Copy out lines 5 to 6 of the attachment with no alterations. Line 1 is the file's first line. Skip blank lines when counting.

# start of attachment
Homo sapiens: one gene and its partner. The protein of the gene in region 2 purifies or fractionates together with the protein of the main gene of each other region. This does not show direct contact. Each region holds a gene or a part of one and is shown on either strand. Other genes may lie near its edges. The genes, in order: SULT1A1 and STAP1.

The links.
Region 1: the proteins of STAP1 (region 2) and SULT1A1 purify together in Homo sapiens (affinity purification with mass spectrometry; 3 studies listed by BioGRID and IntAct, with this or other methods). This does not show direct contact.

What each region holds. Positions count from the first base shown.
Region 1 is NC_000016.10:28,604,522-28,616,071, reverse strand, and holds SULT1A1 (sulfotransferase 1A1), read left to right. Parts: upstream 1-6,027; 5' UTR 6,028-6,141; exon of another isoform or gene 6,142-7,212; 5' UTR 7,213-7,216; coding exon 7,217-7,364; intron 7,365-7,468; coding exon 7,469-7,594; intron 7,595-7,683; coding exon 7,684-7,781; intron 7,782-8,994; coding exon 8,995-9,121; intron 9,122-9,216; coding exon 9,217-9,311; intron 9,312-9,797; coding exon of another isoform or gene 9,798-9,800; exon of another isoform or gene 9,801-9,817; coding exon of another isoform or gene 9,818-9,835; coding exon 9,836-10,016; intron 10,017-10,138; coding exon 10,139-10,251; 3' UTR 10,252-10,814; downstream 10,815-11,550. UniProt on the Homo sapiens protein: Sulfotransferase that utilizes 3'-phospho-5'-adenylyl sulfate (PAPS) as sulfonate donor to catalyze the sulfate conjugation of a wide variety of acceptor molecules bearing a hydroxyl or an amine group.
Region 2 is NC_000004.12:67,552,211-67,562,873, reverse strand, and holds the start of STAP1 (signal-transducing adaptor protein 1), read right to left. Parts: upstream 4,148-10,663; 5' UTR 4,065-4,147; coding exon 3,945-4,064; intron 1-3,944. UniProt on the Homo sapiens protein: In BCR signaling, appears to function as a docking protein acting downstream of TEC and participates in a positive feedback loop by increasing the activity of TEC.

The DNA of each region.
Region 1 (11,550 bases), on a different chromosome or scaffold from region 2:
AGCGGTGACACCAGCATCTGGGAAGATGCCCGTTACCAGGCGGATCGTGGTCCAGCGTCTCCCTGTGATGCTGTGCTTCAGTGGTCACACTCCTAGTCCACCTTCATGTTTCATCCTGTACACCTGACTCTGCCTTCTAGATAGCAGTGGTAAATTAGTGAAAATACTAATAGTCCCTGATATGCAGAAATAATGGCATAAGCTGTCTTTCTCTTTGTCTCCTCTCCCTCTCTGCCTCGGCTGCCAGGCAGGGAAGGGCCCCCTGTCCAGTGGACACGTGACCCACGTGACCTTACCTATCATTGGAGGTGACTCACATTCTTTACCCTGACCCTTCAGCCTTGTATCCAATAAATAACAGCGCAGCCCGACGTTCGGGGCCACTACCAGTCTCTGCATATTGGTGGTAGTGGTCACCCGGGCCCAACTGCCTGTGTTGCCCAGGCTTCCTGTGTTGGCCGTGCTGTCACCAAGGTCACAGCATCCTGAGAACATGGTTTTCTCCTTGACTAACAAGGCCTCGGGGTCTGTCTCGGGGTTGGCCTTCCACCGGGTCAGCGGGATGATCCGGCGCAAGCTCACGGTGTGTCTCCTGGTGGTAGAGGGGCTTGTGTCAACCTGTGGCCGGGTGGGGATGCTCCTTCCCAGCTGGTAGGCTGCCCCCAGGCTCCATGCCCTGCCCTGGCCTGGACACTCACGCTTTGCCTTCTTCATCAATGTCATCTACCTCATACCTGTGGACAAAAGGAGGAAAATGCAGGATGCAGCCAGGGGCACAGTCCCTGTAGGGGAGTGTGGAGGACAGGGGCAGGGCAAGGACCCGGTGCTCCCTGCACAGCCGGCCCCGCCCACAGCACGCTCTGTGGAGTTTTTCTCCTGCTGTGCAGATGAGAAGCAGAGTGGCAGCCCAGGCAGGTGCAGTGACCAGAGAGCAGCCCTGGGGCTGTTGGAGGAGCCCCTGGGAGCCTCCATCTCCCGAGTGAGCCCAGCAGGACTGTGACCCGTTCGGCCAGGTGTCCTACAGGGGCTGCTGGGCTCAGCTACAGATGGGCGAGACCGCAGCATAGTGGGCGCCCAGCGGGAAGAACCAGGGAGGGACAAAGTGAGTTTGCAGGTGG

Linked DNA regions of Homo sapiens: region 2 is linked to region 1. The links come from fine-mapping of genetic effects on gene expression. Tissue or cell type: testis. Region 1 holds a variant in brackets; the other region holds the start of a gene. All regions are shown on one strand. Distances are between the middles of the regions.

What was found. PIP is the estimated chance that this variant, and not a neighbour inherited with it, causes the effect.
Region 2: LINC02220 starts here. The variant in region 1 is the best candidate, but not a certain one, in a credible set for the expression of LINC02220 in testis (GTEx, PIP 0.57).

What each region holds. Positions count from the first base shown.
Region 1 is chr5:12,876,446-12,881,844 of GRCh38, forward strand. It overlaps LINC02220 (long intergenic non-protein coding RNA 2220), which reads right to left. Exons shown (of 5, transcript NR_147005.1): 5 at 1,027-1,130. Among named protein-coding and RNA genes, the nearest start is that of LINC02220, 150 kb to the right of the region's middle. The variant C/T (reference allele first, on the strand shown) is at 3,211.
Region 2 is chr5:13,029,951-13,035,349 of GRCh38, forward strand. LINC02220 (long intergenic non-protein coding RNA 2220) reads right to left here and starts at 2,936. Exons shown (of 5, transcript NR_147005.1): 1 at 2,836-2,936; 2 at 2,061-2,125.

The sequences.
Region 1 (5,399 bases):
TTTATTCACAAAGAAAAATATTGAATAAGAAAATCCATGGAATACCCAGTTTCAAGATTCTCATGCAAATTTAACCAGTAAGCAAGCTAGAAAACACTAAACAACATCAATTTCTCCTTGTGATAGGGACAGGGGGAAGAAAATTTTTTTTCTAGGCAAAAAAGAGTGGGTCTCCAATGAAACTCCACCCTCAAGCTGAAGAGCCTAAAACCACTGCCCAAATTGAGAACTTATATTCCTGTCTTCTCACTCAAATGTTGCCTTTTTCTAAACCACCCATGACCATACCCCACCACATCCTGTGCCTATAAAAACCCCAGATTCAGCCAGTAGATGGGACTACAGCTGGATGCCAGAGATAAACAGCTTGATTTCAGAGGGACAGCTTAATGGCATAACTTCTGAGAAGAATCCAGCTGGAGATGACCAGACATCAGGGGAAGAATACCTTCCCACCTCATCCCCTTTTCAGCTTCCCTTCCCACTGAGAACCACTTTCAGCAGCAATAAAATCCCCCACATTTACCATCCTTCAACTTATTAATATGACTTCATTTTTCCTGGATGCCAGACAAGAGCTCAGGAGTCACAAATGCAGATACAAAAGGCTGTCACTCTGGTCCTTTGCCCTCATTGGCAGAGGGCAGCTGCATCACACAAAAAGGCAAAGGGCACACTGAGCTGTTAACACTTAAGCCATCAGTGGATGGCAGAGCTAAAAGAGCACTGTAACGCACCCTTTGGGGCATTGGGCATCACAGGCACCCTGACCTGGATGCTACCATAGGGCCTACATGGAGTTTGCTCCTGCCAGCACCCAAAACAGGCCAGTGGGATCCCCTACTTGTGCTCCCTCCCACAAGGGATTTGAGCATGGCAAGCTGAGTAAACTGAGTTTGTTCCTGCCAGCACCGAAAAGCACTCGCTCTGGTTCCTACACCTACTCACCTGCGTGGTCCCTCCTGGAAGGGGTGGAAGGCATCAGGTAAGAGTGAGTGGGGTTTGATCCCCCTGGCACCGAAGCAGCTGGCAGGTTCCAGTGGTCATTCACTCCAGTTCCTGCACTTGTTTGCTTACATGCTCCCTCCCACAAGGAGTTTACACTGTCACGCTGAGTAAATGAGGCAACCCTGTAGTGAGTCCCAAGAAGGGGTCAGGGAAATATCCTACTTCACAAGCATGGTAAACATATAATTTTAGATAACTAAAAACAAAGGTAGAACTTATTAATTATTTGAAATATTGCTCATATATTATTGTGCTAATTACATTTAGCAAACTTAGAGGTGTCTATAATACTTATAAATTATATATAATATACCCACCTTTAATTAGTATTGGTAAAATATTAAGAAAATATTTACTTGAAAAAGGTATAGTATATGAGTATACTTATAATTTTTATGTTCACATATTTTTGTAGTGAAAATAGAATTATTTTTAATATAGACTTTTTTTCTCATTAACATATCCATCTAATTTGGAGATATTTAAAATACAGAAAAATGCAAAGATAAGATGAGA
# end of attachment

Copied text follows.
Region 1 is NC_000016.10:28,604,522-28,616,071, reverse strand, and holds SULT1A1 (sulfotransferase 1A1), read left to right. Parts: upstream 1-6,027; 5' UTR 6,028-6,141; exon of another isoform or gene 6,142-7,212; 5' UTR 7,213-7,216; coding exon 7,217-7,364; intron 7,365-7,468; coding exon 7,469-7,594; intron 7,595-7,683; coding exon 7,684-7,781; intron 7,782-8,994; coding exon 8,995-9,121; intron 9,122-9,216; coding exon 9,217-9,311; intron 9,312-9,797; coding exon of another isoform or gene 9,798-9,800; exon of another isoform or gene 9,801-9,817; coding exon of another isoform or gene 9,818-9,835; coding exon 9,836-10,016; intron 10,017-10,138; coding exon 10,139-10,251; 3' UTR 10,252-10,814; downstream 10,815-11,550. UniProt on the Homo sapiens protein: Sulfotransferase that utilizes 3'-phospho-5'-adenylyl sulfate (PAPS) as sulfonate donor to catalyze the sulfate conjugation of a wide variety of acceptor molecules bearing a hydroxyl or an amine group.
Region 2 is NC_000004.12:67,552,211-67,562,873, reverse strand, and holds the start of STAP1 (signal-transducing adaptor protein 1), read right to left. Parts: upstream 4,148-10,663; 5' UTR 4,065-4,147; coding exon 3,945-4,064; intron 1-3,944. UniProt on the Homo sapiens protein: In BCR signaling, appears to function as a docking protein acting downstream of TEC and participates in a positive feedback loop by increasing the activity of TEC.